Movie Review: Wonder Woman

Welcome to the new Blog! This isn’t about family photos or updates, it’s just me writing. Sometimes it’ll be theology, sometimes, it’ll be random thoughts, sometimes, a review of something I’ve seen or read. Like this one! I figure I’ll let the first post be a movie review. Advisory: I am not a film critic, and I am easily pleased, though I do have a few idiosyncrasies when it comes to certain philosophies that drive me batty. So now you’re warned. Let’s do this:

I went to see Wonder Woman with my 8-year-old daughter, my wife, and friends of ours. We were all unanimous in our loving the movie. It seems DC can make a good superhero movie this century after all (though I did actually like Suicide Squad) and, even more shockingly, they can do it without Supes or the Bat.

Although I get all the “girl power” and feminism happy feelings this gave some people, I don’t think it was that, at all. In fact, if it had been that, it would’ve suffered. It was just a straight-up kick-butt superhero movie, and it really didn’t matter that it was a woman (I know it matters because there just aren’t female superhero movies made – but my point is that, purely as a superhero movie fan, I loved it as much as a Captain America, Spider-Man or Batman movie – it didn’t make it any more or less cool that it was Wonder Woman – and that, my friends, is how you make a good movie!).

There were plenty of theological angles to draw from, too. Actually, one of the things that makes this movie not a “girl power” movie is that the Amazons, from whom WW comes, are not human. They are a special race made by the (Greek) gods to protect humans, and we learn that (no spoilers here) WW is actually even more special than her Amazonian family. So the idea that “girls can do anything” is no more or less true than the idea of Superman inspiring boys to be heroes. Sure, if you happen to be an alien or a god and possess superpowers, you can do anything you want. Sign me up?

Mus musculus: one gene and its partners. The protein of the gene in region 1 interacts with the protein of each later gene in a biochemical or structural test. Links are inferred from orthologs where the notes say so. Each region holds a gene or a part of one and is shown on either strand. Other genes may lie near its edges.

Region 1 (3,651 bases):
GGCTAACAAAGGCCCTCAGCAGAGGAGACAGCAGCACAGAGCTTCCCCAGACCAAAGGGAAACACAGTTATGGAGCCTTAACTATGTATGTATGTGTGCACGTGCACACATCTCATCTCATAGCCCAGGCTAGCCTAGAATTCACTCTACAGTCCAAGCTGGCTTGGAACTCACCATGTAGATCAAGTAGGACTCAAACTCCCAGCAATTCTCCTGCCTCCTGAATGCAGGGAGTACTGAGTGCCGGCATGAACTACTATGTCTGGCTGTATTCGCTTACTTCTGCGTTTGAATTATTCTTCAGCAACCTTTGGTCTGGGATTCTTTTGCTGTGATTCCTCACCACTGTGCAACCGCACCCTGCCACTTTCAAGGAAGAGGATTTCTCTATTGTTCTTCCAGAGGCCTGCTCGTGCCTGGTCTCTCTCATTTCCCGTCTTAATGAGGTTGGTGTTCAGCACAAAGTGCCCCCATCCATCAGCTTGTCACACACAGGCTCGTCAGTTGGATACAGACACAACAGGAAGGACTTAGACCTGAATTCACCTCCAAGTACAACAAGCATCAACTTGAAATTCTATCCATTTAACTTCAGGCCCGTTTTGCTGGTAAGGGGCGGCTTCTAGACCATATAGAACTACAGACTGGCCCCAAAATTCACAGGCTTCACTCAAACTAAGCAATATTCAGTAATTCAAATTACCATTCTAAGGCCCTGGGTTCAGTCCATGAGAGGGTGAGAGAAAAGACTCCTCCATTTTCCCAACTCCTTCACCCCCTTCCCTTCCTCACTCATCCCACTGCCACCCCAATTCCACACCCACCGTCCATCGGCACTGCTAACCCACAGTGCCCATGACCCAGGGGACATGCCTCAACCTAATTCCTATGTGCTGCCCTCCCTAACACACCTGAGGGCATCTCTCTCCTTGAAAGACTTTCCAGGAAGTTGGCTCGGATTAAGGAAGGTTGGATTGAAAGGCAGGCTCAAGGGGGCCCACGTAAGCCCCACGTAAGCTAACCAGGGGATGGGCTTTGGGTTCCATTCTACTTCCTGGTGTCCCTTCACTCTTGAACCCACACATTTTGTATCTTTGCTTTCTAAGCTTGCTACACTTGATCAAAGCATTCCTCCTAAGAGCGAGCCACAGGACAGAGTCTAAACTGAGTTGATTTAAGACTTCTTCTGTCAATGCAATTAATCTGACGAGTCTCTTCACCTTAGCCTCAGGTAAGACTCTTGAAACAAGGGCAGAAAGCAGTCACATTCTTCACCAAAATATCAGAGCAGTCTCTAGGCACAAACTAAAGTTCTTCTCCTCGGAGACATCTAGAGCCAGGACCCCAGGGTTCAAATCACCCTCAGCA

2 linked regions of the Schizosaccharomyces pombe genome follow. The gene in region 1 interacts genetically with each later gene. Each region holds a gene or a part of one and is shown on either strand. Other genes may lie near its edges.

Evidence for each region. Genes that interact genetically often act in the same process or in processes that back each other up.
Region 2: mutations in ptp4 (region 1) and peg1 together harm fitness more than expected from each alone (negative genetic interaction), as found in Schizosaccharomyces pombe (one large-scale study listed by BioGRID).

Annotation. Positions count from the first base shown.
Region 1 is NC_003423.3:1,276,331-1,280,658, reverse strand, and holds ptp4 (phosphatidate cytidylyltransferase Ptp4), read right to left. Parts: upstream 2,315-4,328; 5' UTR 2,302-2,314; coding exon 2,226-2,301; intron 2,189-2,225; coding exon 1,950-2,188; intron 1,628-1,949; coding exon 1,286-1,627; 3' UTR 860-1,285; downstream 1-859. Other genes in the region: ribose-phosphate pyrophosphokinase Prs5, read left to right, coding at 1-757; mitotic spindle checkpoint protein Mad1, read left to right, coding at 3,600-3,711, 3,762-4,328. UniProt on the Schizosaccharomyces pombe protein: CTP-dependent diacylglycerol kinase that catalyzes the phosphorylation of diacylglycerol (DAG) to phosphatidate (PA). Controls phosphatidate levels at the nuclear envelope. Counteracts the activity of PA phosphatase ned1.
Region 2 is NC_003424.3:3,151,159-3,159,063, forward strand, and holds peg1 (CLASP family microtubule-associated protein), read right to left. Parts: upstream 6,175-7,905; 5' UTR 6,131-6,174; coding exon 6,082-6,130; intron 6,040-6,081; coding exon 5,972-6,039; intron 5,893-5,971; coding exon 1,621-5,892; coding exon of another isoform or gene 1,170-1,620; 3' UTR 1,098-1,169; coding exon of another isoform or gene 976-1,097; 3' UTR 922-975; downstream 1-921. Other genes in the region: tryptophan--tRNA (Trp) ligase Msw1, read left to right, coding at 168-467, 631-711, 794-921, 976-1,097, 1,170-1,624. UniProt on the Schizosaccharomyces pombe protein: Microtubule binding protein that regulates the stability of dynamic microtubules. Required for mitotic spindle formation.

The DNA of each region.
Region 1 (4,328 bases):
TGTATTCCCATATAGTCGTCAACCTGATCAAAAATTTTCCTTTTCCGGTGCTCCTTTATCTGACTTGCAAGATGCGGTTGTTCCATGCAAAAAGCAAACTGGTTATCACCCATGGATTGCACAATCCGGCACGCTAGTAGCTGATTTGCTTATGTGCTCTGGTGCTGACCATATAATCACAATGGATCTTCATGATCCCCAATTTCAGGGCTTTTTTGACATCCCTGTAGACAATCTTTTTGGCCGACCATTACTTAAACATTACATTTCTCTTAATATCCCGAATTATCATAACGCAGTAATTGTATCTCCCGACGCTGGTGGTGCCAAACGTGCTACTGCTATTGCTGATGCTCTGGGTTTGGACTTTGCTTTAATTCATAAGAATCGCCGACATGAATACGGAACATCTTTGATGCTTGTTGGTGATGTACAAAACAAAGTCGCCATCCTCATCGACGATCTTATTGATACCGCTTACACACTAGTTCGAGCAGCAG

That simply was not the point – the point (theological and philosophical) was summed up in the quote by Captain Trevor, “It’s not about what they deserve. It’s about what you believe.” This was the transformational moment in the movie for both WW personally and for the battle that was raging. No matter what someone else deserves, you still have to do what you feel is right. This is the powerful message of Wonder Woman, and girl, boy, man or woman alike can take that moral to heart.

[THIS NEXT SECTION CONTAINS SPOILERS – SKIP AHEAD IF YOU WANT, I’LL WAIT]

One more thing: since my undergrad, I’ve learned to look for depictions of Christ in film. The hero sacrificing his or herself to save others, perhaps even dying – this theme runs throughout many films (and, incidentally, speaks to the power of the Gospel story). A dead giveaway is that the hero making the sacrifice will usually take the cruciform position (or, to quote the late Chris Cornell and Soundgarden, the “Jesus Christ Pose”), where the body is straight, but the arms are cast out to the sides.

WW takes the cruciform shortly after Captain Trevor (as the sacrificial savior) sacrifices himself to save the world, but then WW, after striking the pose, without sacrificing herself, proceeds to blast the crap out of the badguy, defeating evil and saving the day. In theological terms, we would say that Captain Trevor played the role of Christus Vicar (the atoning sacrifice on the cross), while WW was Christus Victor, the conquering king who defeated the enemy and won the victory.

[OKAY, WELCOME BACK – HERE IT BE SAFE AGAIN]

I really don’t have any criticisms of the movie, except that I think the talented Lucy Davis was largely lost in her bit part of Etta, Captain Trevor’s secretary, and one could make the argument that Wonder Woman borrowed many elements from Captain America: The First Avenger. All in all, though, it was a great movie, and DC has redeemed themselves and once again gotten hopes up for the upcoming Justice League film. As good as Wonder Woman is, and as well as it will do at the box office, I have to ask: why on earth did it take this long to finally get this movie and why is it the only female superhero standalone movie we have as of this point (hello, Marvel, I’m talking to you and Black Widow)?

Alright – if that meant anything to you, I’d appreciate a follow, especially on Twitter. Thanks!

-RevErik

Leave a Reply

Fill in your details below or click an icon to log in:

WordPress.com Logo

You are commenting using your WordPress.com account. Log Out / Change )

Twitter picture

You are commenting using your Twitter account. Log Out / Change )

Facebook photo

You are commenting using your Facebook account. Log Out / Change )

Google+ photo

You are commenting using your Google+ account. Log Out / Change )

Connecting to %s